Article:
The Washington Football Team's defensive line, with all of its first-round talent and popular names, is expected to get sacks. Lots of them.
On Monday night in Pittsburgh, they didn't get one. Not one.
And yet, the group was awesome and put together one of its best performances of the season in one of the franchise's best wins in years.
Going into the matchup, everyone knew that Ben Roethlisberger preferred to get rid of the ball quickly. As in: Take the snap, sethisfeetandthrow quickly. That, along with his stout blockers, was a worry for the Washington side. Could the underdogs drop the Steelers if they couldn't drop Big Ben?
The answer, the NFL now knows, is yes, and it's because of how Jack Del Rio's front figured out a way to limit Roethlisberger even though they weren't consistently getting near him. They may not have gotten their hands on him, but they got their hands on his passes.
Montez Sweat led that effort, deflecting at least three Roethlisberger attempts. He happened to save his most important breakup for last:
Earlier on in the fourth, when Sweat intervened on another one of the veteran's tosses, the cameras showed he and the QB having a little conversation across the line of scrimmage. Afterward, Sweat gave the slightest of chuckles when he was asked about that interaction.
"He was a little frustrated," he said. "I could tell that in his demeanor. I knew we were getting under his skin."
Sweat wasn't alone in that cause. Daron Payne rejected one, too:
"Very proud of them," Ron Rivera said at the podium. "It was one of the things that they were talking about with the coaches, was getting our hands up, getting our hands up, getting our hands up."
Chase Young, not surprisingly, contributed to the proceedings as well. While his superb, flying fourth down tackle to cap off an epic first half goal line stand got most of the attention online, he also notched a deflection. Then there was the second quarter sequence where the rookie read a Pittsburgh play so perfectly, he forced an ineligible man downfield penalty because Roethlisberger couldn't get the ball to his first read.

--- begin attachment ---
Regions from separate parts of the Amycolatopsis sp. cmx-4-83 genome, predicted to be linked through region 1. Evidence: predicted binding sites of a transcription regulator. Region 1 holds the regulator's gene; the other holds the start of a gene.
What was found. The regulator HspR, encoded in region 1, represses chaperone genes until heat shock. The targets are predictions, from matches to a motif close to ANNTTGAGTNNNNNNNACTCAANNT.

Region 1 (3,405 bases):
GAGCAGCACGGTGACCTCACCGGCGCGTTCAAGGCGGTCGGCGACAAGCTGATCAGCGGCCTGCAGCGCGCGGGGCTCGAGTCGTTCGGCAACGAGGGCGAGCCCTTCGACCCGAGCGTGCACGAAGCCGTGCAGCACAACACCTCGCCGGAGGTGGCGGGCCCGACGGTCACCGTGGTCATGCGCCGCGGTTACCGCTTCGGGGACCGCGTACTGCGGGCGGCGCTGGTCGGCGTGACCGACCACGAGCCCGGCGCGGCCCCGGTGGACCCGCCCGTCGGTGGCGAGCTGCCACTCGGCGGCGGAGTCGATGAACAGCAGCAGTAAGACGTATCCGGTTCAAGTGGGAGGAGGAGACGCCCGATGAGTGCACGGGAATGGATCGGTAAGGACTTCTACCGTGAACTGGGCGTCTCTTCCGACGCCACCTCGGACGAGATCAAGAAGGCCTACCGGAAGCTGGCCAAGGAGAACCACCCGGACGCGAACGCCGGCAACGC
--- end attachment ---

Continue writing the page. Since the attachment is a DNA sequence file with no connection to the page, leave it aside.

Yes, the hosts still eventually scored a touchdown on that drive, but that moment highlighted just how prepared Washington's rushers were for their opponent's plan. Apparently, they learned a lot from the Steelers' previous tilt with the Ravens, and Young spoke to that in his presser.
"Schemes, certain guys' tendencies, it's a list," he said. "Certain things I feel like they do out of a different look that Baltimore executed on."
As for Pittsburgh's ground attack, it didn't find much ground. The favorites ran it just 14 times for a pathetic 21 yards. Young and Co. obviously influenced that area and essentially put all of the figurative pressure on Roethlisberger, which proved just as key as literal pressure.
In a way, Washington's defensive line encapsulates the entire defense's year overall. They, like the whole unit, entered 2020 with major expectations and then didn't meet them during a 2-7 start. Lately, however, they appear to be seriously gelling, as do the other levels of the bunch, and are finally justifying all the preseason praise.
"I know a lot of people are kind of seeing it now, but if you go back and you watch those games from early in the season, we were one, two, three plays away," Jon Bostic told reporters about his side of the ball. "We knew if we started making those plays, those plays would help us start creating more Ws for us."